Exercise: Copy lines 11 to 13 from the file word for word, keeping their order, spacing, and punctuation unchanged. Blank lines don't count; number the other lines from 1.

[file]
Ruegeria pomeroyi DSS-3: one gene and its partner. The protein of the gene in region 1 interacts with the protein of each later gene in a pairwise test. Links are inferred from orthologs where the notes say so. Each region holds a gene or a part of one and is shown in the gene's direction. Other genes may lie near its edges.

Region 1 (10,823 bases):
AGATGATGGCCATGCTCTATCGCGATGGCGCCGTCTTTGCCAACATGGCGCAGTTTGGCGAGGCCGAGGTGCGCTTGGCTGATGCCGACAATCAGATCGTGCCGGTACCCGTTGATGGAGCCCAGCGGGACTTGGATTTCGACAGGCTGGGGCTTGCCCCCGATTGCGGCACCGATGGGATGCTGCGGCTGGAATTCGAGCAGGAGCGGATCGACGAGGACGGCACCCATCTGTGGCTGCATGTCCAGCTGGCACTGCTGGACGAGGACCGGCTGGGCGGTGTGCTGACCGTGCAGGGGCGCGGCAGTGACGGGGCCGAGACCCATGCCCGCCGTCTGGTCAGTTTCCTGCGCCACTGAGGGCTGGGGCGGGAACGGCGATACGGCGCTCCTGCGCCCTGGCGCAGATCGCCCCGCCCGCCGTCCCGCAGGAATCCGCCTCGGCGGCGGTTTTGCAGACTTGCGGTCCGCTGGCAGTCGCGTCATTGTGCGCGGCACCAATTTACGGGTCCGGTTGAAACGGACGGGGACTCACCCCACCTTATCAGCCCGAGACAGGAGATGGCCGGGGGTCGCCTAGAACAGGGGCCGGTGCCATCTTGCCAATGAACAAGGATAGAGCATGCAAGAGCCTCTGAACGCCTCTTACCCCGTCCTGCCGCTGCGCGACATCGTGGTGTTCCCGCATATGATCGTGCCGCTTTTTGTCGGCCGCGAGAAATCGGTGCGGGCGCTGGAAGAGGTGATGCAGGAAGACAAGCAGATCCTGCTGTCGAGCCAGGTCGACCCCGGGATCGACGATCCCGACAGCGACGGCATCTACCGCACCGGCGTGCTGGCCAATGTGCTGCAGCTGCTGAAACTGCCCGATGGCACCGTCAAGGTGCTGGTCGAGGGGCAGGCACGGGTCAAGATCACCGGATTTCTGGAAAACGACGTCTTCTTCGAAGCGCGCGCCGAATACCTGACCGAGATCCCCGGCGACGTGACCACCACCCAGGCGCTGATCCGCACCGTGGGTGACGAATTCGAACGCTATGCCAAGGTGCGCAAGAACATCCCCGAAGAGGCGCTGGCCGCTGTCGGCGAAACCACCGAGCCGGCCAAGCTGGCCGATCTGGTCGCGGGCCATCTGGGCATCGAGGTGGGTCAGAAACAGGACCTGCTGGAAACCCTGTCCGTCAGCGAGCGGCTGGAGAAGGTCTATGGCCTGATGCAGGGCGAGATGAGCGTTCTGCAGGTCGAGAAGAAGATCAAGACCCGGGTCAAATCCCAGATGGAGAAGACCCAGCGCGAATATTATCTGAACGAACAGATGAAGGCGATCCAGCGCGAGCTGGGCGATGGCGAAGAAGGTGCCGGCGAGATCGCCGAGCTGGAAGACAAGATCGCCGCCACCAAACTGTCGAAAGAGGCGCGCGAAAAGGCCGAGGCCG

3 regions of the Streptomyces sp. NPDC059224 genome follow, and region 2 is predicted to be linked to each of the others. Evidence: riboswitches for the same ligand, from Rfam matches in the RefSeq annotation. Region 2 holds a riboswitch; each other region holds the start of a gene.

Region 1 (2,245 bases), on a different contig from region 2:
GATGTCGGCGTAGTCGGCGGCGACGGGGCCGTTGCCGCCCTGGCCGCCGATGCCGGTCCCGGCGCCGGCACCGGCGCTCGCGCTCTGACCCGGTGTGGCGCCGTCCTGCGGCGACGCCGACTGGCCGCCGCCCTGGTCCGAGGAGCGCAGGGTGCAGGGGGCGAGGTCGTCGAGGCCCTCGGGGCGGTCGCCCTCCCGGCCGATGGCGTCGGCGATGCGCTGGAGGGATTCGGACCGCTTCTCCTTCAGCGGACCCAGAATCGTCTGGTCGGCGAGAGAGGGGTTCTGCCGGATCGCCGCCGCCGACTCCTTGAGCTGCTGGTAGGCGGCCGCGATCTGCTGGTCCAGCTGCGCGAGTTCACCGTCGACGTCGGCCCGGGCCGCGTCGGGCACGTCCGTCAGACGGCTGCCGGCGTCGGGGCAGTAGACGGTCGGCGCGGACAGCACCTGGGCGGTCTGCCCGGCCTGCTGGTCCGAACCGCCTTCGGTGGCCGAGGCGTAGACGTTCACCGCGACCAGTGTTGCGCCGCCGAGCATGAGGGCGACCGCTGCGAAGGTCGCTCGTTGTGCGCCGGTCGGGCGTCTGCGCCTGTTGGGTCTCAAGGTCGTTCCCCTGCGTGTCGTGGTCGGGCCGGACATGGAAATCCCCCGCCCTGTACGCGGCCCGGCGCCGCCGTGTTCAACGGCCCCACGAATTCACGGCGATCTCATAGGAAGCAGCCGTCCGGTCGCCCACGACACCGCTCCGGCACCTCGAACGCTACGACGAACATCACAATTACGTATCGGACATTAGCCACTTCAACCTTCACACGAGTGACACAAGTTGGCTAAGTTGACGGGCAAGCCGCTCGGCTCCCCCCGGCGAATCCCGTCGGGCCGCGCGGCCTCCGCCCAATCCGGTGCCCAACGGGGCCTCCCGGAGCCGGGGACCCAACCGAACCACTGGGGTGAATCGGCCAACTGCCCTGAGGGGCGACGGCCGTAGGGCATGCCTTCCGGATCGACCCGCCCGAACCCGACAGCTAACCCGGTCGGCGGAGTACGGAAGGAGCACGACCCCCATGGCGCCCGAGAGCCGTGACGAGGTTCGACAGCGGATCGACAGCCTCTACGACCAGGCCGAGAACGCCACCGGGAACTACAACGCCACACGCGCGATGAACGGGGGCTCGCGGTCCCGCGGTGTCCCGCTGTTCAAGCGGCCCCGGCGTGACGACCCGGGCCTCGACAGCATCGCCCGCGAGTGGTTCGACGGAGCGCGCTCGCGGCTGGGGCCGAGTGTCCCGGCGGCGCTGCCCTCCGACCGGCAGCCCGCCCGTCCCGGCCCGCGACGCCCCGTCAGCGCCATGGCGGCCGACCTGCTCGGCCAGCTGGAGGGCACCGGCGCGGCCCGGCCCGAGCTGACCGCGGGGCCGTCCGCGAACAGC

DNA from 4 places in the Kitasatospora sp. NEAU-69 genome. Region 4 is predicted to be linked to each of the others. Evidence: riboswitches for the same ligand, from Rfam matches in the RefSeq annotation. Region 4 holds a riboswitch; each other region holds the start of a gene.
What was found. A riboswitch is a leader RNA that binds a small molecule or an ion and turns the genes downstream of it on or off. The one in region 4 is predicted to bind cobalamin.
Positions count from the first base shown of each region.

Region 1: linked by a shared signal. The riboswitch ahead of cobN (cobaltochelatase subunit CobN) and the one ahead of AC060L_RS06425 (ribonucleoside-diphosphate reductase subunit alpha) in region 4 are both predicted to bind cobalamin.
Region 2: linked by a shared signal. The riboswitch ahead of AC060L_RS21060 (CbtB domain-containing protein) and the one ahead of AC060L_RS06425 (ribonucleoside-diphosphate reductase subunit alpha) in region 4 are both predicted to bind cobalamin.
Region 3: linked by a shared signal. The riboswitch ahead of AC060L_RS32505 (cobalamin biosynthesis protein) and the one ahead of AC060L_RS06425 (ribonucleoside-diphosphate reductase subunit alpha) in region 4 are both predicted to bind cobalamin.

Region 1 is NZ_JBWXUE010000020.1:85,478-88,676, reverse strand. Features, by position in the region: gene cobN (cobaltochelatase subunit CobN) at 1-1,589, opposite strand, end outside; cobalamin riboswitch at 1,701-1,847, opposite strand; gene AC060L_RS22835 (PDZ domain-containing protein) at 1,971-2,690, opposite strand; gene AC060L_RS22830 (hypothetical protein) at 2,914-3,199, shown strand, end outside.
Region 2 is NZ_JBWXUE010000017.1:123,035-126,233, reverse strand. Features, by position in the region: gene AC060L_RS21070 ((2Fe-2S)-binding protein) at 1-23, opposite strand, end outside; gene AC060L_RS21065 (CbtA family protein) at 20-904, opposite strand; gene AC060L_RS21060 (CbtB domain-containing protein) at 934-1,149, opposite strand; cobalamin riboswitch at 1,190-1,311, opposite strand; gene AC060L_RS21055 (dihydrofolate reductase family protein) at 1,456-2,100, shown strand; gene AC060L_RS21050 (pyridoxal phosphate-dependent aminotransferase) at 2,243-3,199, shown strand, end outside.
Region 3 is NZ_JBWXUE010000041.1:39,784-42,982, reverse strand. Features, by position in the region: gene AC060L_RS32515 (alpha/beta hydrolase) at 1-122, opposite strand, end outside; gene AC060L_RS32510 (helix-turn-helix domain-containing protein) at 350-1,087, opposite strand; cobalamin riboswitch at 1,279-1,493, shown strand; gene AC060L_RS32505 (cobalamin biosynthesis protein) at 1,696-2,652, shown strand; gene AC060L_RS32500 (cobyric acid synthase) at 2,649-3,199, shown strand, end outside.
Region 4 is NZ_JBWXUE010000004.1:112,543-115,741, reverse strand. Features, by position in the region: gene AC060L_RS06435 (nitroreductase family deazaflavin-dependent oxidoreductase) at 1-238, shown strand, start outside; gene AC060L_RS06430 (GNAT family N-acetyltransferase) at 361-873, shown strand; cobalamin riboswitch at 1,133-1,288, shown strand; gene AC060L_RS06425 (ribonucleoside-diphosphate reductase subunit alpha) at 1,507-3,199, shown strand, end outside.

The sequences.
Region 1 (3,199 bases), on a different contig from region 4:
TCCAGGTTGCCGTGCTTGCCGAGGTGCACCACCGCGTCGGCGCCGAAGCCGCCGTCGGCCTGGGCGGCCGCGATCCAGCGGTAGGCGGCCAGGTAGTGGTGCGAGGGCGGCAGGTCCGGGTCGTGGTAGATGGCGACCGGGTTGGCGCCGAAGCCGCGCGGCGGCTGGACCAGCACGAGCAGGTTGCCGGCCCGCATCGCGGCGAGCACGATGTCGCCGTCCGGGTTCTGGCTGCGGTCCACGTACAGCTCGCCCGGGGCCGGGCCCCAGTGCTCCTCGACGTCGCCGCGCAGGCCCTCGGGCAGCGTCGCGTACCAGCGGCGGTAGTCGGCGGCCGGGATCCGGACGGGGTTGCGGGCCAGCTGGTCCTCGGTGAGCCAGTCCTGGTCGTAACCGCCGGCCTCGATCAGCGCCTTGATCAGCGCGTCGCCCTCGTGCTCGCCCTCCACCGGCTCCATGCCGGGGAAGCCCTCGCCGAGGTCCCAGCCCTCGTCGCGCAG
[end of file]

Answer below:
Region 2: linked by a shared signal. The riboswitch ahead of AC060L_RS21060 (CbtB domain-containing protein) and the one ahead of AC060L_RS06425 (ribonucleoside-diphosphate reductase subunit alpha) in region 4 are both predicted to bind cobalamin.
Region 3: linked by a shared signal. The riboswitch ahead of AC060L_RS32505 (cobalamin biosynthesis protein) and the one ahead of AC060L_RS06425 (ribonucleoside-diphosphate reductase subunit alpha) in region 4 are both predicted to bind cobalamin.

Region 1 is NZ_JBWXUE010000020.1:85,478-88,676, reverse strand. Features, by position in the region: gene cobN (cobaltochelatase subunit CobN) at 1-1,589, opposite strand, end outside; cobalamin riboswitch at 1,701-1,847, opposite strand; gene AC060L_RS22835 (PDZ domain-containing protein) at 1,971-2,690, opposite strand; gene AC060L_RS22830 (hypothetical protein) at 2,914-3,199, shown strand, end outside.